John 11:17–27 ESV
17 Now when Jesus came, he found that Lazarus had already been in the tomb four days. 18 Bethany was near Jerusalem, about two miles off, 19 and many of the Jews had come to Martha and Mary to console them concerning their brother. 20 So when Martha heard that Jesus was coming, she went and met him, but Mary remained seated in the house. 21 Martha said to Jesus, “Lord, if you had been here, my brother would not have died. 22 But even now I know that whatever you ask from God, God will give you.” 23 Jesus said to her, “Your brother will rise again.” 24 Martha said to him, “I know that he will rise again in the resurrection on the last day.” 25 Jesus said to her, “I am the resurrection and the life. Whoever believes in me, though he die, yet shall he live, 26 and everyone who lives and believes in me shall never die. Do you believe this?” 27 She said to him, “Yes, Lord; I believe that you are the Christ, the Son of God, who is coming into the world.”

Observation: God is unbothered by our circumstances, but not unsympathetic.

This is the beauty of the Sovereignty of God. We see Jesus’ attitude in the beginning portrayed as “laissez-faire” or almost apathetic. But we know it to be true that Jesus is not apathetic or unsympathetic to our lives. On the contrary, Jesus comes alongside this family, mourns with them and for them, while knowing all along that He had the key to it all in the first place.

Application: Draw near to Jesus and be open to His plan for your life.

In another story about Mary and Martha, we read it and think about how to be like Mary, but here we see it’s good to be like Martha! She does not hesitate to confess all that she knows about Jesus and trust Him for His goodness, even though she doesn’t fully know what that means in the current situation.
John 11:28–37 ESV
28 When she had said this, she went and called her sister Mary, saying in private, “The Teacher is here and is calling for you.” 29 And when she heard it, she rose quickly and went to him. 30 Now Jesus had not yet come into the village, but was still in the place where Martha had met him. 31 When the Jews who were with her in the house, consoling her, saw Mary rise quickly and go out, they followed her, supposing that she was going to the tomb to weep there. 32 Now when Mary came to where Jesus was and saw him, she fell at his feet, saying to him, “Lord, if you had been here, my brother would not have died.” 33 When Jesus saw her weeping, and the Jews who had come with her also weeping, he was deeply moved in his spirit and greatly troubled. 34 And he said, “Where have you laid him?” They said to him, “Lord, come and see.” 35 Jesus wept. 36 So the Jews said, “See how he loved him!” 37 But some of them said, “Could not he who opened the eyes of the blind man also have kept this man from dying?”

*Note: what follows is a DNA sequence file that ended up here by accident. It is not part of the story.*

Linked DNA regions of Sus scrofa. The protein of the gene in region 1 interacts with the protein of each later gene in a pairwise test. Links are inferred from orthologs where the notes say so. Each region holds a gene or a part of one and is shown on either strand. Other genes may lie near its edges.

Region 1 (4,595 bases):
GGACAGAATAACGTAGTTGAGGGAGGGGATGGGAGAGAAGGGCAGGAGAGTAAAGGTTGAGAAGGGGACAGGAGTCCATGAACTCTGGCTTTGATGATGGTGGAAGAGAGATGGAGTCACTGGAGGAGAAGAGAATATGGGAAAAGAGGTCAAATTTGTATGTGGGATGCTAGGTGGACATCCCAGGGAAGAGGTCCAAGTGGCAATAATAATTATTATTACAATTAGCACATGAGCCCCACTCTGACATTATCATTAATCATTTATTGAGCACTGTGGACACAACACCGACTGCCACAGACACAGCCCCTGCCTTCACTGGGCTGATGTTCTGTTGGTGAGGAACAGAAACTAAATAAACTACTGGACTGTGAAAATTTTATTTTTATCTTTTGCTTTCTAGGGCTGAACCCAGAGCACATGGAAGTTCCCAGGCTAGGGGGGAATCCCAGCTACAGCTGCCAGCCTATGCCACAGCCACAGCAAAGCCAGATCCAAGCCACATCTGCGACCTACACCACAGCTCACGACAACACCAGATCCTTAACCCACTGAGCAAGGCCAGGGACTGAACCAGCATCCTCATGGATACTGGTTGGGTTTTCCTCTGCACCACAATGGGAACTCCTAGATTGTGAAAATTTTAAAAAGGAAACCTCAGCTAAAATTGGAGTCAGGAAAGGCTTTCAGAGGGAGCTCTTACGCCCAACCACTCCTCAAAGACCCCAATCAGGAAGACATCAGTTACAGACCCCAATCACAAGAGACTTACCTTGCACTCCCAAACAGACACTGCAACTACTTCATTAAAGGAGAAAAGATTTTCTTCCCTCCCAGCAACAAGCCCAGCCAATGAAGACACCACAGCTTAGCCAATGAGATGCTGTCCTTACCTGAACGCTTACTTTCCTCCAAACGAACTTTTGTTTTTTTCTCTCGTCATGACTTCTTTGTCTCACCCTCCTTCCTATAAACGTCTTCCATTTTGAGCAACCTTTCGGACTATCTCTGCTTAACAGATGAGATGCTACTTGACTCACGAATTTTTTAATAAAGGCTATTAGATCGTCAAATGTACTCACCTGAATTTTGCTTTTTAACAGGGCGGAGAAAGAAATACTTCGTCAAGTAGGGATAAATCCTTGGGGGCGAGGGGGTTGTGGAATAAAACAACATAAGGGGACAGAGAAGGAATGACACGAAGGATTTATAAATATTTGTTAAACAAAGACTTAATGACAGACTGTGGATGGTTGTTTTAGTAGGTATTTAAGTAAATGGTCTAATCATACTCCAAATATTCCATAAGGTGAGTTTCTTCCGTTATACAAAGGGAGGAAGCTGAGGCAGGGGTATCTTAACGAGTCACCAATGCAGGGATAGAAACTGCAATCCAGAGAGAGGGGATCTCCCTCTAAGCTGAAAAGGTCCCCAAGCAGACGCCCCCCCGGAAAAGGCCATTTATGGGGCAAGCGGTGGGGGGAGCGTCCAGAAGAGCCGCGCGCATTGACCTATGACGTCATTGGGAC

Observation: Jesus wept for more than Lazarus; He was there when death entered the world.

Jesus was clearly moved and distraught by the loss of His friend. But knowing what we know about Jesus and about Jesus’ Deity, I can’t help but see how Jesus wept not only for Lazarus but for the sin that put Lazarus in the grave. Jesus was there when Adam ate of the fruit. God the Son was present when, before the foundation of the world, He committed to come and die for us so that we might be free.

Application: Know that there is a Savior who has not only wept over your sin, but paid for it.

Just as Jesus wept over Lazarus’ death, He has done so for our sin. And just as He wept in spite of being sovereign, He remains good and gracious to us, ready to receive us into newness of life.
John 11:38–44 ESV
38 Then Jesus, deeply moved again, came to the tomb. It was a cave, and a stone lay against it. 39 Jesus said, “Take away the stone.” Martha, the sister of the dead man, said to him, “Lord, by this time there will be an odor, for he has been dead four days.” 40 Jesus said to her, “Did I not tell you that if you believed you would see the glory of God?” 41 So they took away the stone. And Jesus lifted up his eyes and said, “Father, I thank you that you have heard me. 42 I knew that you always hear me, but I said this on account of the people standing around, that they may believe that you sent me.” 43 When he had said these things, he cried out with a loud voice, “Lazarus, come out.” 44 The man who had died came out, his hands and feet bound with linen strips, and his face wrapped with a cloth. Jesus said to them, “Unbind him, and let him go.”

Observation: Lazarus’ resurrection was a foreshadow of the resurrection to come

This has been called the “Ultimate Sign.” John’s Gospel is full of signs that Jesus performed that always pointed to God the Father, but also to the work He was sent to do on earth. Lazarus is the third person Jesus raised in His ministry, and this the most public and improbable. Lazarus has been dead for four days, and Jesus calls him out of his death. Jesus similarly calls to sinners, telling them to get up and live! We ourselves were once dead in our trespasses and sins, yet Christ has, through his own resurrection on the third day, brought us to life - as long as we accept Him.

Application: Accept Christ and be raised to walk in newness of life

Newness of life:
Spiritual Discipline
Obedience to God’s Word and involvement in God’s Work (Church)